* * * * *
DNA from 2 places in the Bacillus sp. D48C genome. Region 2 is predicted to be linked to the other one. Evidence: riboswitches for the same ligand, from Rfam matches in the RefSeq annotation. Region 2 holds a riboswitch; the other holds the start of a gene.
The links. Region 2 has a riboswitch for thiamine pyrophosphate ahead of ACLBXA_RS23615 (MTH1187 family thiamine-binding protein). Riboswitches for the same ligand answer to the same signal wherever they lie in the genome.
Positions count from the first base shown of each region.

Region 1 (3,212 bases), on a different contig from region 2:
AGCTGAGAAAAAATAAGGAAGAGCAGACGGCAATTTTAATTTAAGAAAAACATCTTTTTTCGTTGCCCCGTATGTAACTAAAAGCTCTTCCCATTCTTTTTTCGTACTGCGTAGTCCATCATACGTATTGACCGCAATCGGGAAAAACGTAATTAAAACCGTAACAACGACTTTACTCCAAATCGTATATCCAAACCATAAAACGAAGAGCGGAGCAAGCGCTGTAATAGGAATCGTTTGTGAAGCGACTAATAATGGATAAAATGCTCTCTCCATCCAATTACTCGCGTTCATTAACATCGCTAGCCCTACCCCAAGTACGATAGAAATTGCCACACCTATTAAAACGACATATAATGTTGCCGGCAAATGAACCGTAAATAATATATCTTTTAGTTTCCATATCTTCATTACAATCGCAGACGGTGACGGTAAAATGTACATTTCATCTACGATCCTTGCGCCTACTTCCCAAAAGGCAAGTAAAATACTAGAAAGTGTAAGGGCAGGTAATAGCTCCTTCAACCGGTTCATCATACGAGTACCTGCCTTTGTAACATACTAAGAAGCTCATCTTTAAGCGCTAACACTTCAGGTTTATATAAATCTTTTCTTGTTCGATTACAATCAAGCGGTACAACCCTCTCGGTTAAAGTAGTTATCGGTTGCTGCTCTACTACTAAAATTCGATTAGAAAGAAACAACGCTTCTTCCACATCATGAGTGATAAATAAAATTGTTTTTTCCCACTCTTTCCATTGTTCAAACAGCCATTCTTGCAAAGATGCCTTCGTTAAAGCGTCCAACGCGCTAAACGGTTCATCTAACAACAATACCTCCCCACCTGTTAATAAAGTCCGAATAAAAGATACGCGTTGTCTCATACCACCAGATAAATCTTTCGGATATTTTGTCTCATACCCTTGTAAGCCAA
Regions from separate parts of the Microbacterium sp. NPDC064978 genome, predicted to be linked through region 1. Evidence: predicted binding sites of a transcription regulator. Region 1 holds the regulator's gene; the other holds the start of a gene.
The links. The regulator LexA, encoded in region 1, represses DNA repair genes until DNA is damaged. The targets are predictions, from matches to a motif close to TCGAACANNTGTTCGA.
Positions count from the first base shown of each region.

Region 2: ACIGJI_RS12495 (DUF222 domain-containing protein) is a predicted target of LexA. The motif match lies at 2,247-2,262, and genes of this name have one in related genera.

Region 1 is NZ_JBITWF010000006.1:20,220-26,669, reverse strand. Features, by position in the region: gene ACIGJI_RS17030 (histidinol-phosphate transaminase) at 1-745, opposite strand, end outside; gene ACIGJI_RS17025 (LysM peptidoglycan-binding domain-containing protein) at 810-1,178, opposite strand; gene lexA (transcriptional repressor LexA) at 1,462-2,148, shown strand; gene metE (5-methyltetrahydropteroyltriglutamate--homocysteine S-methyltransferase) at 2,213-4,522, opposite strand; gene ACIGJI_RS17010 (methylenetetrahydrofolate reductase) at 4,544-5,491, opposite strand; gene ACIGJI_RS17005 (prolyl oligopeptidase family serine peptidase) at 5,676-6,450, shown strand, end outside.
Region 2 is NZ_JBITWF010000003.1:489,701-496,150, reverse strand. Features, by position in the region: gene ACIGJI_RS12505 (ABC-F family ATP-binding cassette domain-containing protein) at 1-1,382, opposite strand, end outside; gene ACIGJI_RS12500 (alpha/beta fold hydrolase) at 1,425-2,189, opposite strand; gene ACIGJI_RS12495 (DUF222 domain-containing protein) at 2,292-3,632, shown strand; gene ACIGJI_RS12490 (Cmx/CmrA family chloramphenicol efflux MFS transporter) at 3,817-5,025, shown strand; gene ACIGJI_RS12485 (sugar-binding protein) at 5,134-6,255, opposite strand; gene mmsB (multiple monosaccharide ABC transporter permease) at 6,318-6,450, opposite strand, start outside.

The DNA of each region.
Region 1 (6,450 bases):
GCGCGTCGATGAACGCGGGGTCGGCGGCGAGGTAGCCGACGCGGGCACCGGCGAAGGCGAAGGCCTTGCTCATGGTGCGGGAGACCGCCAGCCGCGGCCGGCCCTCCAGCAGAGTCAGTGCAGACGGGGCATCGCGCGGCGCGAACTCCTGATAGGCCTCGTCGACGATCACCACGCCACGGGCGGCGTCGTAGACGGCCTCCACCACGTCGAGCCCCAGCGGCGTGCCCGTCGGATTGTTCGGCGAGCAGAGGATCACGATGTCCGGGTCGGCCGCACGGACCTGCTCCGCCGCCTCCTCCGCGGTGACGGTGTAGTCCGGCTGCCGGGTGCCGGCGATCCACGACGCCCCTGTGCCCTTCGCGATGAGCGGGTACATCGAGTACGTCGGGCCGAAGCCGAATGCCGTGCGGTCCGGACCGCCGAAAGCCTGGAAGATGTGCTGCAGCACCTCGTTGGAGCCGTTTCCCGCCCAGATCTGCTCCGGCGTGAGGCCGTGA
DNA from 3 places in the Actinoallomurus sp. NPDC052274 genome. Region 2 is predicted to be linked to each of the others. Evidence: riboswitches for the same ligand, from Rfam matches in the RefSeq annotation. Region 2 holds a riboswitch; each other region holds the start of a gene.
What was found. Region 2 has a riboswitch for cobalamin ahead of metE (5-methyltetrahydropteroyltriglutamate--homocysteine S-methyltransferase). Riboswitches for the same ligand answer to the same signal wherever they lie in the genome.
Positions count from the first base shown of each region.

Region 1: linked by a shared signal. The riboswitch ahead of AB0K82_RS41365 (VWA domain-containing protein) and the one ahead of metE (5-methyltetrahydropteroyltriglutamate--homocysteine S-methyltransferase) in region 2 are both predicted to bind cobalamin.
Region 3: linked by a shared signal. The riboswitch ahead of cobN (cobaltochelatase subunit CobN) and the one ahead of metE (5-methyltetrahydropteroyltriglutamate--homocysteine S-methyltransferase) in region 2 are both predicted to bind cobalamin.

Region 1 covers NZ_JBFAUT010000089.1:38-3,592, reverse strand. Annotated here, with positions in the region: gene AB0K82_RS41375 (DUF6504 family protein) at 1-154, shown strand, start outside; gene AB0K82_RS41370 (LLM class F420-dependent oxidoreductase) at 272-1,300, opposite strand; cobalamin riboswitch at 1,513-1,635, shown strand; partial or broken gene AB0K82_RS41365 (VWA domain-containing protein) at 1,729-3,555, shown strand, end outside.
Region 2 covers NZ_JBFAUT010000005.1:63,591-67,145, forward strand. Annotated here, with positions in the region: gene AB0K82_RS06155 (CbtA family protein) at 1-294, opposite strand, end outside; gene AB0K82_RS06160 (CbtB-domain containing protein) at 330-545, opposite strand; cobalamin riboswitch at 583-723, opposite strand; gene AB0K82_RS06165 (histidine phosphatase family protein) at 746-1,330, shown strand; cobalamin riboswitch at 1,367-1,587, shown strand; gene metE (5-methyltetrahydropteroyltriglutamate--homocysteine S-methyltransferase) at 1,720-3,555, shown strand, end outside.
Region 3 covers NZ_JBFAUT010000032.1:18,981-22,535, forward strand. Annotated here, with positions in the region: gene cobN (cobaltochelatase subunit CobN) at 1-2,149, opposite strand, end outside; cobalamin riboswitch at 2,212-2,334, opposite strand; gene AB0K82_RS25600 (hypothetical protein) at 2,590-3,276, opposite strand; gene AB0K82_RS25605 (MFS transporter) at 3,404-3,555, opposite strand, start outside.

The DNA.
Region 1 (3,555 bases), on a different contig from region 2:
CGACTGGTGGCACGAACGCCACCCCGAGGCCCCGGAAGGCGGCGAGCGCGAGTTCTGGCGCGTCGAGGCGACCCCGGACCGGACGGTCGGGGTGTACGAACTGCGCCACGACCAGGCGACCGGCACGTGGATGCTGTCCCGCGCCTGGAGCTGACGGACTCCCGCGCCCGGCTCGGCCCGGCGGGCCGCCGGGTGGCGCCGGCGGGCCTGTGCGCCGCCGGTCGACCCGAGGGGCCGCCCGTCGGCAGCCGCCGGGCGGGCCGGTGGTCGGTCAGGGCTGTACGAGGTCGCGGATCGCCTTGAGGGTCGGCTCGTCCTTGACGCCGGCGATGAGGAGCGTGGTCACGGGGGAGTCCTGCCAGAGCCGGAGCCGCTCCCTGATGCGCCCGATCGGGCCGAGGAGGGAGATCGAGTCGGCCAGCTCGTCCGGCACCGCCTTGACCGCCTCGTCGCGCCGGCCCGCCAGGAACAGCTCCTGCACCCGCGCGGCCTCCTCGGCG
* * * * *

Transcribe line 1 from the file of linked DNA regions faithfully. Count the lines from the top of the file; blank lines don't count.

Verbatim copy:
DNA from 2 places in the Bacillus sp. D48C genome. Region 2 is predicted to be linked to the other one. Evidence: riboswitches for the same ligand, from Rfam matches in the RefSeq annotation. Region 2 holds a riboswitch; the other holds the start of a gene.